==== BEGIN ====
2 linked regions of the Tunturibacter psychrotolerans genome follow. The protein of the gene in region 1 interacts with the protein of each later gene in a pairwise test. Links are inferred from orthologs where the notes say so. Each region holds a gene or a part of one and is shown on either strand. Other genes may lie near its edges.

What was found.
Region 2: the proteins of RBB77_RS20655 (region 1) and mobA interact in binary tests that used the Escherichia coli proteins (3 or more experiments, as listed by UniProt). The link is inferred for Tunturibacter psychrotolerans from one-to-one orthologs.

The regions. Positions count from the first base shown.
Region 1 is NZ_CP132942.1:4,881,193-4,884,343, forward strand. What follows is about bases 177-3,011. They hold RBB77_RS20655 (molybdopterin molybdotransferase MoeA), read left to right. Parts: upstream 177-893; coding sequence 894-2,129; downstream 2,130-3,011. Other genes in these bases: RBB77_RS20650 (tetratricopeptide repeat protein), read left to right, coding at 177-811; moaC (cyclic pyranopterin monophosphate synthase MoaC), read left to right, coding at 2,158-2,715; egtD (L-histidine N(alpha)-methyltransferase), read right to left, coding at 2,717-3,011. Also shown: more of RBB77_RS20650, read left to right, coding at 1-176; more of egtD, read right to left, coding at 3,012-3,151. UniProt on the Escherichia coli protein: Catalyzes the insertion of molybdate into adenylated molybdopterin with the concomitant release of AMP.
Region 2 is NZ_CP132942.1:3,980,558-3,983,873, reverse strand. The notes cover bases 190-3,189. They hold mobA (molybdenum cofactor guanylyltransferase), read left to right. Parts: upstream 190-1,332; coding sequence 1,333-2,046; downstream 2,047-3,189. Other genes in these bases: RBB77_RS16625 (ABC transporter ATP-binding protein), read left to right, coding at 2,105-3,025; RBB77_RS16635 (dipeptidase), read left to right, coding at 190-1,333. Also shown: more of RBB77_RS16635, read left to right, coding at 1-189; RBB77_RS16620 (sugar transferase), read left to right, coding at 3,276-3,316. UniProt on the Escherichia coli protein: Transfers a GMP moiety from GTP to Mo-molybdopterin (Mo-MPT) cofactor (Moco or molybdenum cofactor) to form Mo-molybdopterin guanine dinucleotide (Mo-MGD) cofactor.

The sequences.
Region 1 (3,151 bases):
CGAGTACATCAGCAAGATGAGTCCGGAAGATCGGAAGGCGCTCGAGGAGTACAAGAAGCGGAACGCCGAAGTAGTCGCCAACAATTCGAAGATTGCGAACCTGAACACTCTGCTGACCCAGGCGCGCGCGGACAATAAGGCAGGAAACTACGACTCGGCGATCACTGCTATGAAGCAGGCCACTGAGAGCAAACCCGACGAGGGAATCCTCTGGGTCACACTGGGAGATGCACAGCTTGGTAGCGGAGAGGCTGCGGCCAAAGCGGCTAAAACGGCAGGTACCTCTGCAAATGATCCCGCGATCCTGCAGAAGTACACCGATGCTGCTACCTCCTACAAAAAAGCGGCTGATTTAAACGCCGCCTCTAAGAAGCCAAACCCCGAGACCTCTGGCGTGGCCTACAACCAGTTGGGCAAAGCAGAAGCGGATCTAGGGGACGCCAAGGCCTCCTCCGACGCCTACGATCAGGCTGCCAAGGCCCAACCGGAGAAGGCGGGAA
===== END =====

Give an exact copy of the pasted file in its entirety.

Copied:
2 linked regions of the Tunturibacter psychrotolerans genome follow. The protein of the gene in region 1 interacts with the protein of each later gene in a pairwise test. Links are inferred from orthologs where the notes say so. Each region holds a gene or a part of one and is shown on either strand. Other genes may lie near its edges.

What was found.
Region 2: the proteins of RBB77_RS20655 (region 1) and mobA interact in binary tests that used the Escherichia coli proteins (3 or more experiments, as listed by UniProt). The link is inferred for Tunturibacter psychrotolerans from one-to-one orthologs.

The regions. Positions count from the first base shown.
Region 1 is NZ_CP132942.1:4,881,193-4,884,343, forward strand. What follows is about bases 177-3,011. They hold RBB77_RS20655 (molybdopterin molybdotransferase MoeA), read left to right. Parts: upstream 177-893; coding sequence 894-2,129; downstream 2,130-3,011. Other genes in these bases: RBB77_RS20650 (tetratricopeptide repeat protein), read left to right, coding at 177-811; moaC (cyclic pyranopterin monophosphate synthase MoaC), read left to right, coding at 2,158-2,715; egtD (L-histidine N(alpha)-methyltransferase), read right to left, coding at 2,717-3,011. Also shown: more of RBB77_RS20650, read left to right, coding at 1-176; more of egtD, read right to left, coding at 3,012-3,151. UniProt on the Escherichia coli protein: Catalyzes the insertion of molybdate into adenylated molybdopterin with the concomitant release of AMP.
Region 2 is NZ_CP132942.1:3,980,558-3,983,873, reverse strand. The notes cover bases 190-3,189. They hold mobA (molybdenum cofactor guanylyltransferase), read left to right. Parts: upstream 190-1,332; coding sequence 1,333-2,046; downstream 2,047-3,189. Other genes in these bases: RBB77_RS16625 (ABC transporter ATP-binding protein), read left to right, coding at 2,105-3,025; RBB77_RS16635 (dipeptidase), read left to right, coding at 190-1,333. Also shown: more of RBB77_RS16635, read left to right, coding at 1-189; RBB77_RS16620 (sugar transferase), read left to right, coding at 3,276-3,316. UniProt on the Escherichia coli protein: Transfers a GMP moiety from GTP to Mo-molybdopterin (Mo-MPT) cofactor (Moco or molybdenum cofactor) to form Mo-molybdopterin guanine dinucleotide (Mo-MGD) cofactor.

The sequences.
Region 1 (3,151 bases):
CGAGTACATCAGCAAGATGAGTCCGGAAGATCGGAAGGCGCTCGAGGAGTACAAGAAGCGGAACGCCGAAGTAGTCGCCAACAATTCGAAGATTGCGAACCTGAACACTCTGCTGACCCAGGCGCGCGCGGACAATAAGGCAGGAAACTACGACTCGGCGATCACTGCTATGAAGCAGGCCACTGAGAGCAAACCCGACGAGGGAATCCTCTGGGTCACACTGGGAGATGCACAGCTTGGTAGCGGAGAGGCTGCGGCCAAAGCGGCTAAAACGGCAGGTACCTCTGCAAATGATCCCGCGATCCTGCAGAAGTACACCGATGCTGCTACCTCCTACAAAAAAGCGGCTGATTTAAACGCCGCCTCTAAGAAGCCAAACCCCGAGACCTCTGGCGTGGCCTACAACCAGTTGGGCAAAGCAGAAGCGGATCTAGGGGACGCCAAGGCCTCCTCCGACGCCTACGATCAGGCTGCCAAGGCCCAACCGGAGAAGGCGGGAA